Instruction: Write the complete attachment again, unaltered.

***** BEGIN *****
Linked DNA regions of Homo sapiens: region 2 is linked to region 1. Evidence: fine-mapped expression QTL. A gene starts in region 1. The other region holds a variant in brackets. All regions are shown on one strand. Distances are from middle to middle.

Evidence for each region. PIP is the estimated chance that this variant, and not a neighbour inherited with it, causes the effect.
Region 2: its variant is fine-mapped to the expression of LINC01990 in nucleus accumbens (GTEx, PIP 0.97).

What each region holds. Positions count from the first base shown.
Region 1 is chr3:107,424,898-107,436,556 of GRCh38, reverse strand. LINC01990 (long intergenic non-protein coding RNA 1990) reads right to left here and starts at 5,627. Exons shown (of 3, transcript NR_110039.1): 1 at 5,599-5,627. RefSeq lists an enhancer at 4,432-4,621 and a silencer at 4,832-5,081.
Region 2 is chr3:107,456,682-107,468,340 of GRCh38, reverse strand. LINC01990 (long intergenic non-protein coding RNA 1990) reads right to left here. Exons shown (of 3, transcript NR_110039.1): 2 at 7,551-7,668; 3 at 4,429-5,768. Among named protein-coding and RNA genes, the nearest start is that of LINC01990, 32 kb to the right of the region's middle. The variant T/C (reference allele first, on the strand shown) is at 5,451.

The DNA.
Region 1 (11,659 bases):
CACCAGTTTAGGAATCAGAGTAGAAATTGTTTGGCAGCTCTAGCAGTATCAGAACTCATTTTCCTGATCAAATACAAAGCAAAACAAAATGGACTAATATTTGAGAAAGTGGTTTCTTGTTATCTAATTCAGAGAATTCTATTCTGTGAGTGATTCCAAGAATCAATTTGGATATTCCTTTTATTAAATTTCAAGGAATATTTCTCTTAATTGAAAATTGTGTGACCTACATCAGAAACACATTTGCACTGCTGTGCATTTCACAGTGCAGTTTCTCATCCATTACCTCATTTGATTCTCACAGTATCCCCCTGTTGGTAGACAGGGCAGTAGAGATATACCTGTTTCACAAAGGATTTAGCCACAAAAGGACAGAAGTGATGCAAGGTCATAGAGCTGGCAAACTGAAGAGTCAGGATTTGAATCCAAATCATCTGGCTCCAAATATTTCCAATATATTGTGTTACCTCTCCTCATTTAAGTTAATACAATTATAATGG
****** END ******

Linked DNA regions of Homo sapiens: region 2 is linked to region 1. Evidence: fine-mapped expression QTL. A gene starts in region 1. The other region holds a variant in brackets. All regions are shown on one strand. Distances are from middle to middle.

Evidence for each region. PIP is the estimated chance that this variant, and not a neighbour inherited with it, causes the effect.
Region 2: its variant is fine-mapped to the expression of LINC01990 in nucleus accumbens (GTEx, PIP 0.97).

What each region holds. Positions count from the first base shown.
Region 1 is chr3:107,424,898-107,436,556 of GRCh38, reverse strand. LINC01990 (long intergenic non-protein coding RNA 1990) reads right to left here and starts at 5,627. Exons shown (of 3, transcript NR_110039.1): 1 at 5,599-5,627. RefSeq lists an enhancer at 4,432-4,621 and a silencer at 4,832-5,081.
Region 2 is chr3:107,456,682-107,468,340 of GRCh38, reverse strand. LINC01990 (long intergenic non-protein coding RNA 1990) reads right to left here. Exons shown (of 3, transcript NR_110039.1): 2 at 7,551-7,668; 3 at 4,429-5,768. Among named protein-coding and RNA genes, the nearest start is that of LINC01990, 32 kb to the right of the region's middle. The variant T/C (reference allele first, on the strand shown) is at 5,451.

The DNA.
Region 1 (11,659 bases):
CACCAGTTTAGGAATCAGAGTAGAAATTGTTTGGCAGCTCTAGCAGTATCAGAACTCATTTTCCTGATCAAATACAAAGCAAAACAAAATGGACTAATATTTGAGAAAGTGGTTTCTTGTTATCTAATTCAGAGAATTCTATTCTGTGAGTGATTCCAAGAATCAATTTGGATATTCCTTTTATTAAATTTCAAGGAATATTTCTCTTAATTGAAAATTGTGTGACCTACATCAGAAACACATTTGCACTGCTGTGCATTTCACAGTGCAGTTTCTCATCCATTACCTCATTTGATTCTCACAGTATCCCCCTGTTGGTAGACAGGGCAGTAGAGATATACCTGTTTCACAAAGGATTTAGCCACAAAAGGACAGAAGTGATGCAAGGTCATAGAGCTGGCAAACTGAAGAGTCAGGATTTGAATCCAAATCATCTGGCTCCAAATATTTCCAATATATTGTGTTACCTCTCCTCATTTAAGTTAATACAATTATAATGG